Millions sweltering under extreme heat worldwide as summer arrives - GulfToday

Millions sweltering under extreme heat worldwide as summer arrives


Children play in a city water feature during a heatwave affecting the US Northeast in Boston. Reuters

Deadly heatwaves are scorching cities on four continents as the Northern Hemisphere marks the first day of summer, a sign that climate change may again help to fuel record-breaking heat that could surpass last summer as the warmest in 2,000 years.

Record temperatures already reached in recent days are suspected to have caused hundreds if not thousands of deaths across Asia and Europe.

Countries around the Mediterranean have also endured another week of blistering high temperatures that have contributed to forest fires from Portugal to Greece and along the northern coast of Africa in Algeria, according to the US National Oceanic and Atmospheric Administration’s Earth Observatory.

In Serbia, meteorologists forecast temperatures of around 40°C this week as winds from North Africa propelled a hot front across the Balkans. Health authorities declared a red weather alert and advised people not to venture outdoors.

Belgrade’s emergency service said its doctors intervened 109 times overnight to treat people with heart and chronic health conditions.

Heatwave-Macodenia A woman tries to cool herself from a water mist on a hot day in Skopje, North Macedonia. AP

In neighbouring Montenegro, where health authorities also warned people to stay in the shade until late afternoon, tens of thousands of tourists sought refreshment on the beaches along its Adriatic coast.

Europe this year has been contending with a spate of dead and missing tourists amid dangerous heat.

A 55-year-old American was found dead on the Greek island of Mathraki, police said on Monday - the third such tourist death in a week.

Parts of the US Northeast and Midwest are also wilting under a heat dome, with more than 86 million people under a heat alert on Thursday, according to the National Weather Service.

Heatwave-Hajj-2024 A pilgrim pours cold water from a bottle on her head to cool off as she waits in the Holy City of Makkah on Thursday. AFP

A heat dome occurs when a strong, high-pressure system traps hot air over a region, preventing cool air from getting in and causing ground temperatures to remain high. Under its heat emergency plan, New York City said it would open its cooling centres for the first time this year.

Meteorological authorities also issued an excessive heat warning for parts of Arizona, including Phoenix, on Thursday, with temperatures expected to reach 45.5°C.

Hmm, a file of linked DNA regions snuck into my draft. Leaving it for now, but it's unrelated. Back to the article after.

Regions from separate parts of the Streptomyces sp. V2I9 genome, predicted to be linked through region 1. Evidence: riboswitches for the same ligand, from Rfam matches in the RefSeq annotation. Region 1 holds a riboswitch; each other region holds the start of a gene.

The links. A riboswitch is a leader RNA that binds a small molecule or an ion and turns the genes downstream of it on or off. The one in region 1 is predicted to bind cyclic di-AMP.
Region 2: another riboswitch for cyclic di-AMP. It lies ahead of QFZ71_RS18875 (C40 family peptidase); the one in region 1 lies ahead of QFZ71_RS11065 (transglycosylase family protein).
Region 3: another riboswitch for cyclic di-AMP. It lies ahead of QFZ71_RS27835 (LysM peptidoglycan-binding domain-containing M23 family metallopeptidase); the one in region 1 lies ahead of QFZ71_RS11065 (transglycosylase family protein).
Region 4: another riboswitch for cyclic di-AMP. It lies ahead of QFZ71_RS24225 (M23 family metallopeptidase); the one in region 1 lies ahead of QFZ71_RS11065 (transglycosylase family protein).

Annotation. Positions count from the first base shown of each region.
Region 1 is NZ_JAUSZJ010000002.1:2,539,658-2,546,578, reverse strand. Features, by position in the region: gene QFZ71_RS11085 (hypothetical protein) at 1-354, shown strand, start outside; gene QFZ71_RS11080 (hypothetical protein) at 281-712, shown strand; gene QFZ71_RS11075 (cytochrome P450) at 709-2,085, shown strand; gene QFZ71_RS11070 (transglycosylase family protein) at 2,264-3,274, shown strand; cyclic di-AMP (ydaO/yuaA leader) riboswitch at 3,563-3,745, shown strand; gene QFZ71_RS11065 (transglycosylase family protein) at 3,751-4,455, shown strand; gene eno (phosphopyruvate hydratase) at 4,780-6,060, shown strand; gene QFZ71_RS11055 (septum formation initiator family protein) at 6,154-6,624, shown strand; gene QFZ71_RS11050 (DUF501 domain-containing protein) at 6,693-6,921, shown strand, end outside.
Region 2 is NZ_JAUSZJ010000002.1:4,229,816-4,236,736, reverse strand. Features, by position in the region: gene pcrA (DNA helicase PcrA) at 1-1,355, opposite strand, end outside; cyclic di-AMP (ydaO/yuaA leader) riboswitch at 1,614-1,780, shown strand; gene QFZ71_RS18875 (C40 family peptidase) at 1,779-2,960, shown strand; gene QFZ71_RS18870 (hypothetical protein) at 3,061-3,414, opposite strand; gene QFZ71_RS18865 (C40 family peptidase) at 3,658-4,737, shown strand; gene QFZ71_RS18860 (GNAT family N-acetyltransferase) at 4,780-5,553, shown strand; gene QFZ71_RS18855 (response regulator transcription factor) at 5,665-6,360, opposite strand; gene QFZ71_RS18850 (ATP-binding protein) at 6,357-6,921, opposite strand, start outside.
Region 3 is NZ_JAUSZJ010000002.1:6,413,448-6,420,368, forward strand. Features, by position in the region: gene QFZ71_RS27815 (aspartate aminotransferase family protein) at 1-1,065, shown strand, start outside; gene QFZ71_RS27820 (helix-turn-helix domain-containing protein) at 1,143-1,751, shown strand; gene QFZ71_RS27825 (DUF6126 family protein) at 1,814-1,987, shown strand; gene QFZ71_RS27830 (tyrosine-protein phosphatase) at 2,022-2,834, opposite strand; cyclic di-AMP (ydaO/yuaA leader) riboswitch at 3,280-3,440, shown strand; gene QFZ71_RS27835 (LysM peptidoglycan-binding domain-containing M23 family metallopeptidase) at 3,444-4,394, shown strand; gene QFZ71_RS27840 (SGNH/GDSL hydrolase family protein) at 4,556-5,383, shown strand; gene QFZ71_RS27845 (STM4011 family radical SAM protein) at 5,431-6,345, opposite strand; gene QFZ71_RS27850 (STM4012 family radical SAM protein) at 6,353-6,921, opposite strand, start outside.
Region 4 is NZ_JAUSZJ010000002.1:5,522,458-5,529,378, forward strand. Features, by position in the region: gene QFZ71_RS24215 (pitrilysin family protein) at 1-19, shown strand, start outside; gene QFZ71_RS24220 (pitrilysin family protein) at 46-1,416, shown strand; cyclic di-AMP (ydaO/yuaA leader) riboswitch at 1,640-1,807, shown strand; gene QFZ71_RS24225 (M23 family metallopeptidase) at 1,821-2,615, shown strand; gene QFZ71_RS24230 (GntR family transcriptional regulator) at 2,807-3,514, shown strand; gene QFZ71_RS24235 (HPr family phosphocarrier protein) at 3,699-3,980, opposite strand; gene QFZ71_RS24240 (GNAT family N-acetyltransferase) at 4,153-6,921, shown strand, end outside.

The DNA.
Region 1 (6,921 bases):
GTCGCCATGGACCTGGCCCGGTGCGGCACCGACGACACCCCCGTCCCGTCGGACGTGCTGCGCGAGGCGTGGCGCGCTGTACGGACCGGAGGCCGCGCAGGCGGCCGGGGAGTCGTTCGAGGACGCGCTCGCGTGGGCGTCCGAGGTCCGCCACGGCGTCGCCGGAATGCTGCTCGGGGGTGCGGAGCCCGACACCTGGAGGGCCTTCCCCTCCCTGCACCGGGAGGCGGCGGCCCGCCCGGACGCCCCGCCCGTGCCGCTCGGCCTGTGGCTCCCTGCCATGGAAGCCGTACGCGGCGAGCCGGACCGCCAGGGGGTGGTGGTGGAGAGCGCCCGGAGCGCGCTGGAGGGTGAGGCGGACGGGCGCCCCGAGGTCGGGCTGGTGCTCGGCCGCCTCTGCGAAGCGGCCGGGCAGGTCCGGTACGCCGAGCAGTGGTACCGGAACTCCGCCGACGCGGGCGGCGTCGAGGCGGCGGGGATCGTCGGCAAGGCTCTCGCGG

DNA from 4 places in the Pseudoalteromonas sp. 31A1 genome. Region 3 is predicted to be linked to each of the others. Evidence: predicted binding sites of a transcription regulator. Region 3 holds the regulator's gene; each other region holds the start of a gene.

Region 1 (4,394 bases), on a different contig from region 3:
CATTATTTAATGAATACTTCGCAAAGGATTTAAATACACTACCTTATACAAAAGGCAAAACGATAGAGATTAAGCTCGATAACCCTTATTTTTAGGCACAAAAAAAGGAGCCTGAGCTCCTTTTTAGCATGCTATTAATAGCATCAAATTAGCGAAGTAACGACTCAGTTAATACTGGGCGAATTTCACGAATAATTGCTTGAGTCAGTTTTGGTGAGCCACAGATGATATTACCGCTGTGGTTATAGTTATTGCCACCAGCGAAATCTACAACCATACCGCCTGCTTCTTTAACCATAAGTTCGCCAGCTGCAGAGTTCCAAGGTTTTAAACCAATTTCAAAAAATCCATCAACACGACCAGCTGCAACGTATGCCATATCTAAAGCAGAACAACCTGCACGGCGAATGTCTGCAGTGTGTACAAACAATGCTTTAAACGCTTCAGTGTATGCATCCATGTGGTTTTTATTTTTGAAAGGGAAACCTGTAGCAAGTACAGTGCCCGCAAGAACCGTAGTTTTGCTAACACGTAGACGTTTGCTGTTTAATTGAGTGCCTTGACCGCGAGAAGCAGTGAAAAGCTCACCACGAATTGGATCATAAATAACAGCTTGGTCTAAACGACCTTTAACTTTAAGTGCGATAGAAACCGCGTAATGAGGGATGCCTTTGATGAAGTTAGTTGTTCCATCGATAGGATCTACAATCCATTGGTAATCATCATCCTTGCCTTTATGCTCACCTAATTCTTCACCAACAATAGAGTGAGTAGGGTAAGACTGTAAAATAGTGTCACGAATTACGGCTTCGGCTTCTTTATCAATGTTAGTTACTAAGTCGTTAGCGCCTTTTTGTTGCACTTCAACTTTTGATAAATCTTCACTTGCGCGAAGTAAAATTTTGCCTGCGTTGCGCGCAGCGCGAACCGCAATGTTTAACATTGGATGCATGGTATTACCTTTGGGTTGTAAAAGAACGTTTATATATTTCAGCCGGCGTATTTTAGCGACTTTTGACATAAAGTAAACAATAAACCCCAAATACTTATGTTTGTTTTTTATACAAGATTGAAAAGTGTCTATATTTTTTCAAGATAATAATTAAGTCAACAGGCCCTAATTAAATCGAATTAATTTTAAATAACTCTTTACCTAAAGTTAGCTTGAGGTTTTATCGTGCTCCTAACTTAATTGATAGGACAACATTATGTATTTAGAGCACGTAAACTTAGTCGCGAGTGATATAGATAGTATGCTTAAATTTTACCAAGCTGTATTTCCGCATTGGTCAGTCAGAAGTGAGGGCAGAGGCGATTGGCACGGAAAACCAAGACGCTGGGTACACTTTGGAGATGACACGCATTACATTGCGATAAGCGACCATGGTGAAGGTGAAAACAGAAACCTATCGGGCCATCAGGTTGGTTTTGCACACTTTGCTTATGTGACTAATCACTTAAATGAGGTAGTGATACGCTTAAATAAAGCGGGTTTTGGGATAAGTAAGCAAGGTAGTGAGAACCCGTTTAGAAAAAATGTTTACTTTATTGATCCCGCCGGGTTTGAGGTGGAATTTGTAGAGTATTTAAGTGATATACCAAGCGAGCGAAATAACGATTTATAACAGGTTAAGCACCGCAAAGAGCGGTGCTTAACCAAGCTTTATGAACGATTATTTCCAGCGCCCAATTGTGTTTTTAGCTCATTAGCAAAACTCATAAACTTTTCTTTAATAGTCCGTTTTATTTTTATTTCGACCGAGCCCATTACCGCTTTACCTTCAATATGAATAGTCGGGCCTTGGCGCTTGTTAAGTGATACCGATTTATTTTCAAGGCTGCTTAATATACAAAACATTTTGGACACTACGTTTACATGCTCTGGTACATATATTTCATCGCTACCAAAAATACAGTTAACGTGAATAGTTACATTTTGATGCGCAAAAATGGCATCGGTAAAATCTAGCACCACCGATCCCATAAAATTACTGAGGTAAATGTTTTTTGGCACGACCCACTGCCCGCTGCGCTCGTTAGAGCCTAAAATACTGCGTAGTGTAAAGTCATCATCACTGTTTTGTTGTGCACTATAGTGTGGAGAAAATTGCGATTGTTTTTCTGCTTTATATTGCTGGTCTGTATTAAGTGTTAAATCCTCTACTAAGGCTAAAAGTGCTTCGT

India’s summer period lasts from March to May, when monsoons begin slowly sweeping across the country and breaking the heat.

But New Delhi on Wednesday registered its warmest night in at least 55 years, with India’s Safdarjung Observatory reporting a temperature of 35.2°C at 1am.

Temperatures normally drop at night, but scientists say climate change is causing nighttime temperatures to rise.

In many parts of the world, nights are warming faster than days, according to a 2020 study by the University of Exeter.

New Delhi has clocked 38 consecutive days with maximum temperatures at or above 40°C since May 14, according to weather department data.

An official at the Indian health ministry said on Wednesday there were more than 40,000 suspected heatstroke cases and at least 110 confirmed deaths between March 1 and June 18.

The heatwaves are occurring against a backdrop of 12 consecutive months that have ranked as the warmest on record in year-on-year comparisons, according to the European Union’s climate change monitoring service.

The World Meteorological organisation says there is an 86% per cent chance that one of the next five years will eclipse 2023 to become the warmest on record.

While overall global temperatures have risen by nearly 1.3°C above pre-industrial levels, climate change is fuelling more extreme temperature peaks - making heatwaves more common, more intense and longer-lasting.

On average globally, a heatwave that would have occurred once in 10 years in the pre-industrial climate will now occur 2.8 times over 10 years, and it will be 1.2°C warmer, according to an international team of scientists with the World Weather Attribution (WWA) group.

Scientists say heatwaves will continue to intensify if the world continues to unleash climate-warming emissions from the burning of fossil fuels.


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